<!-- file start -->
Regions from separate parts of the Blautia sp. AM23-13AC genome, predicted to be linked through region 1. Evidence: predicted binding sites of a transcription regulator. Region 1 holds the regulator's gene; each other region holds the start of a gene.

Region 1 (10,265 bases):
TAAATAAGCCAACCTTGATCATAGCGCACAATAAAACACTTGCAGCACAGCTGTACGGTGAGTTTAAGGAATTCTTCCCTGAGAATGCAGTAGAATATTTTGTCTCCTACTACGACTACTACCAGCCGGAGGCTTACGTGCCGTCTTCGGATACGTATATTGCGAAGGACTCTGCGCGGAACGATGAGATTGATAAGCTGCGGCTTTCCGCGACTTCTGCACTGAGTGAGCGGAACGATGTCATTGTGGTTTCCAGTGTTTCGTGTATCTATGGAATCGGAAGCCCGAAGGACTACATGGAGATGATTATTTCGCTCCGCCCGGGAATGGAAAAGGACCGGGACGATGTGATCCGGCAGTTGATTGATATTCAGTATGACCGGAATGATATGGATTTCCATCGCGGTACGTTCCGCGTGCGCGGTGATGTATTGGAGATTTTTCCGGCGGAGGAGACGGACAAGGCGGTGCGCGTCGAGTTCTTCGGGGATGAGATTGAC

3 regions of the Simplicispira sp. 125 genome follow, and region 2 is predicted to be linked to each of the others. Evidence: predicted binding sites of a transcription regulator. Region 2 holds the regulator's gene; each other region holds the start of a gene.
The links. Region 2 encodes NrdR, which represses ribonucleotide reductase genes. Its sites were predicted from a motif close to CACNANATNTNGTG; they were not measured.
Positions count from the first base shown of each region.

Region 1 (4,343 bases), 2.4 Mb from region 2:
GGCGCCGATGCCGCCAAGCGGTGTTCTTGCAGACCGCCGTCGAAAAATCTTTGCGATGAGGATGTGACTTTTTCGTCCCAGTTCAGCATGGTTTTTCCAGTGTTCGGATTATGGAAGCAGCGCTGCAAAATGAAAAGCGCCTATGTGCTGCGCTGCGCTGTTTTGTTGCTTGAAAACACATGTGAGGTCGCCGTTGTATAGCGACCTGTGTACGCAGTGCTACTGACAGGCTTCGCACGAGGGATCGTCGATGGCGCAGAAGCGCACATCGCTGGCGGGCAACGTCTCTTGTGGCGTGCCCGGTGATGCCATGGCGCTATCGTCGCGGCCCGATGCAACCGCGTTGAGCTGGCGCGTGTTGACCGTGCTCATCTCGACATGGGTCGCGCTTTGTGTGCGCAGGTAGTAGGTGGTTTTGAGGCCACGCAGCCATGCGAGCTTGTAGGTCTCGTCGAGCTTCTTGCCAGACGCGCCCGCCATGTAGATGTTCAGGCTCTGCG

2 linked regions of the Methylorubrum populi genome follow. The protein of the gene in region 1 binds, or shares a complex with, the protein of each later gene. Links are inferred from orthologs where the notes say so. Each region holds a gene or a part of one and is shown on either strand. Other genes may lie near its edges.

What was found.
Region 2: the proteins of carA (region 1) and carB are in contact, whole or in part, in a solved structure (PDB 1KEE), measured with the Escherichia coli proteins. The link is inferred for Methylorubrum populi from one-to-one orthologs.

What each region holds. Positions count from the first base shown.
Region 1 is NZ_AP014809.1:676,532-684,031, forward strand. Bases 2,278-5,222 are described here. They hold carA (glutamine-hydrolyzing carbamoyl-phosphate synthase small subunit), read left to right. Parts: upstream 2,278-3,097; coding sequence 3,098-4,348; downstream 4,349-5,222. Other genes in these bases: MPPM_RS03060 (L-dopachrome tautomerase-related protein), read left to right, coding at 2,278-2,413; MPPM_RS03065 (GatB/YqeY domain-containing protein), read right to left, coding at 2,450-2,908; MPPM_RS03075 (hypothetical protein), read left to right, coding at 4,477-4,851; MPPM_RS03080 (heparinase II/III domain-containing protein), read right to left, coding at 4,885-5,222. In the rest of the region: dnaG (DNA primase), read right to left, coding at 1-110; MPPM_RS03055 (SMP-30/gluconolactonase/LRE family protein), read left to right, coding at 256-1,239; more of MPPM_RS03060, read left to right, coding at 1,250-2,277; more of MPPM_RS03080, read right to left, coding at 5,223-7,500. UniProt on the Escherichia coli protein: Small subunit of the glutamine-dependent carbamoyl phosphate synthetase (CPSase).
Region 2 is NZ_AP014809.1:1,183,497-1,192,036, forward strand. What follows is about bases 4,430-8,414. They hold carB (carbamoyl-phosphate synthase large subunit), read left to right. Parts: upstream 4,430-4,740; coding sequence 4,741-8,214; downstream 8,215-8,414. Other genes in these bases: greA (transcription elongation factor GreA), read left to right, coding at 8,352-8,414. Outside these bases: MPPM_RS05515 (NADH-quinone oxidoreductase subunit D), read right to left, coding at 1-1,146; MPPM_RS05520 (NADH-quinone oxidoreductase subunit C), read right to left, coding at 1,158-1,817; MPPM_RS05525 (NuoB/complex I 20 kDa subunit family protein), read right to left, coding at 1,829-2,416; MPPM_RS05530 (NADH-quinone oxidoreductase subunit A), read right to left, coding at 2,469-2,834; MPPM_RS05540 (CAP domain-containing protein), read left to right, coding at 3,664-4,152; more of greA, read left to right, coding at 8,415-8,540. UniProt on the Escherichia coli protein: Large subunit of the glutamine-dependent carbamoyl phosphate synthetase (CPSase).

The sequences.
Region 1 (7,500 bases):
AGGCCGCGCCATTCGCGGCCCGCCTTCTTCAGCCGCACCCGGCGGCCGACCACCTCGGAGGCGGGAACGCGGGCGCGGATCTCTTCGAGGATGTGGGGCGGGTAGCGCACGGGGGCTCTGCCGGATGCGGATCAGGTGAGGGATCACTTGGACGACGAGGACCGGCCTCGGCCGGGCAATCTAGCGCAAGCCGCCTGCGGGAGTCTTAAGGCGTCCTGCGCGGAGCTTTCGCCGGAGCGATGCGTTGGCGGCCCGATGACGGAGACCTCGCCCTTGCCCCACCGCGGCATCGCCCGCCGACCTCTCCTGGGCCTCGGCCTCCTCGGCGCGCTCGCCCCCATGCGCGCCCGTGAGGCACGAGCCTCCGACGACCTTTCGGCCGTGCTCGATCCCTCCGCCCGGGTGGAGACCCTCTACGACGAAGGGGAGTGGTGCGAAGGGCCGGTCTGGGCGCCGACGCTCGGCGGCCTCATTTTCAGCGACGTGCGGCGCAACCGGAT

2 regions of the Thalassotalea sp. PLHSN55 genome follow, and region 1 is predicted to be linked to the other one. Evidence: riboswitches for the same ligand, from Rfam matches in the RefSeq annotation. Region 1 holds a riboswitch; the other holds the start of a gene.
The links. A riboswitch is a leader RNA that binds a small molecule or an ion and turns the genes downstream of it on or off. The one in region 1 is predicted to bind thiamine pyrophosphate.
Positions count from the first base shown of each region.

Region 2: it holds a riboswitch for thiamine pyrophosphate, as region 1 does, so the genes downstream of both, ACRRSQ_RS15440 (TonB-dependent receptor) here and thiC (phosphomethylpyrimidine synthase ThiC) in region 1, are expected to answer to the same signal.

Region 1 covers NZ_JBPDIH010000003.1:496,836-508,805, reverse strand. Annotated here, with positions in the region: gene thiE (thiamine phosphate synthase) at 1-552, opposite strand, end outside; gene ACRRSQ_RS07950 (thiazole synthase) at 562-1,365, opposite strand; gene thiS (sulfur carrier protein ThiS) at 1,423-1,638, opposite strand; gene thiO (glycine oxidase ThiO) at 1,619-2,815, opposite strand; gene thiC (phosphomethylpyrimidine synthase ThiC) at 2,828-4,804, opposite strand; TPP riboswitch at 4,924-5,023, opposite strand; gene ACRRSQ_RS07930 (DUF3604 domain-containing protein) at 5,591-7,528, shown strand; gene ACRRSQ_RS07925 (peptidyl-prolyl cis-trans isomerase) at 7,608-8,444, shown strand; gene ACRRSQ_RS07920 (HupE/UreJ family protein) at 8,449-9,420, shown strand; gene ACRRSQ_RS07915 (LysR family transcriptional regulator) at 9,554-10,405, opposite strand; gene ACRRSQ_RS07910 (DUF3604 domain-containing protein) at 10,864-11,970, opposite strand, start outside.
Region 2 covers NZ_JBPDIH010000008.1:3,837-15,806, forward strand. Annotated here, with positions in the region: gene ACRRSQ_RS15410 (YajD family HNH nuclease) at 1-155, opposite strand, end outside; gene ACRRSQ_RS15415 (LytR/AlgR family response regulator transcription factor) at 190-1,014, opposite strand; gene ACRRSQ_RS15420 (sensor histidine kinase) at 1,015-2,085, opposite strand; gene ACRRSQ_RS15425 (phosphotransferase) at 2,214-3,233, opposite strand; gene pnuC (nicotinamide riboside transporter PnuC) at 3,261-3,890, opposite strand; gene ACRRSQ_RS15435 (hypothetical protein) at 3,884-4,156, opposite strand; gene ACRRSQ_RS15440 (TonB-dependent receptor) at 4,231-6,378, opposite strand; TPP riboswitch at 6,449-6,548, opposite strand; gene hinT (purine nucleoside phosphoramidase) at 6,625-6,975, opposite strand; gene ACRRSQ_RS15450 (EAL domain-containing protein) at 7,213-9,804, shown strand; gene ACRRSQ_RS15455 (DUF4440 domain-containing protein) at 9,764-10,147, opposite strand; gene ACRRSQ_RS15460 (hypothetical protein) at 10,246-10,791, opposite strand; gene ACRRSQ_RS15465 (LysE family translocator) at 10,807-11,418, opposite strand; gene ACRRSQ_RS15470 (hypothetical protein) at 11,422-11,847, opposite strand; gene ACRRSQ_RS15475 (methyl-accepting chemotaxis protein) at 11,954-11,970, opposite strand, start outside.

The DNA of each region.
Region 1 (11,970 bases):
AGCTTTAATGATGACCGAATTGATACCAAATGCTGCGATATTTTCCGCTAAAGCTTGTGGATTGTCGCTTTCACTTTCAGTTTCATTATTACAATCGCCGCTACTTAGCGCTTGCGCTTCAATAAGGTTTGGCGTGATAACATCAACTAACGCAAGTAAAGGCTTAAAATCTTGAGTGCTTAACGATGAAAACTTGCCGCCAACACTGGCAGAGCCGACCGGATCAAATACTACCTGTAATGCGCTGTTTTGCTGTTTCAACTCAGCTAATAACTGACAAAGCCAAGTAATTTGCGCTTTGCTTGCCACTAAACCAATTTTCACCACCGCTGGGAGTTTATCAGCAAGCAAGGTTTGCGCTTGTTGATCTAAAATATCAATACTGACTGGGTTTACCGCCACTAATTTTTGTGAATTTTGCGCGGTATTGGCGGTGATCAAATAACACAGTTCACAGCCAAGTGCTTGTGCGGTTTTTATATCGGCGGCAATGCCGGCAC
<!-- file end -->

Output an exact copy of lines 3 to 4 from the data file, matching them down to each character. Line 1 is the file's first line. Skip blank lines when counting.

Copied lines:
TAAATAAGCCAACCTTGATCATAGCGCACAATAAAACACTTGCAGCACAGCTGTACGGTGAGTTTAAGGAATTCTTCCCTGAGAATGCAGTAGAATATTTTGTCTCCTACTACGACTACTACCAGCCGGAGGCTTACGTGCCGTCTTCGGATACGTATATTGCGAAGGACTCTGCGCGGAACGATGAGATTGATAAGCTGCGGCTTTCCGCGACTTCTGCACTGAGTGAGCGGAACGATGTCATTGTGGTTTCCAGTGTTTCGTGTATCTATGGAATCGGAAGCCCGAAGGACTACATGGAGATGATTATTTCGCTCCGCCCGGGAATGGAAAAGGACCGGGACGATGTGATCCGGCAGTTGATTGATATTCAGTATGACCGGAATGATATGGATTTCCATCGCGGTACGTTCCGCGTGCGCGGTGATGTATTGGAGATTTTTCCGGCGGAGGAGACGGACAAGGCGGTGCGCGTCGAGTTCTTCGGGGATGAGATTGAC

3 regions of the Simplicispira sp. 125 genome follow, and region 2 is predicted to be linked to each of the others. Evidence: predicted binding sites of a transcription regulator. Region 2 holds the regulator's gene; each other region holds the start of a gene.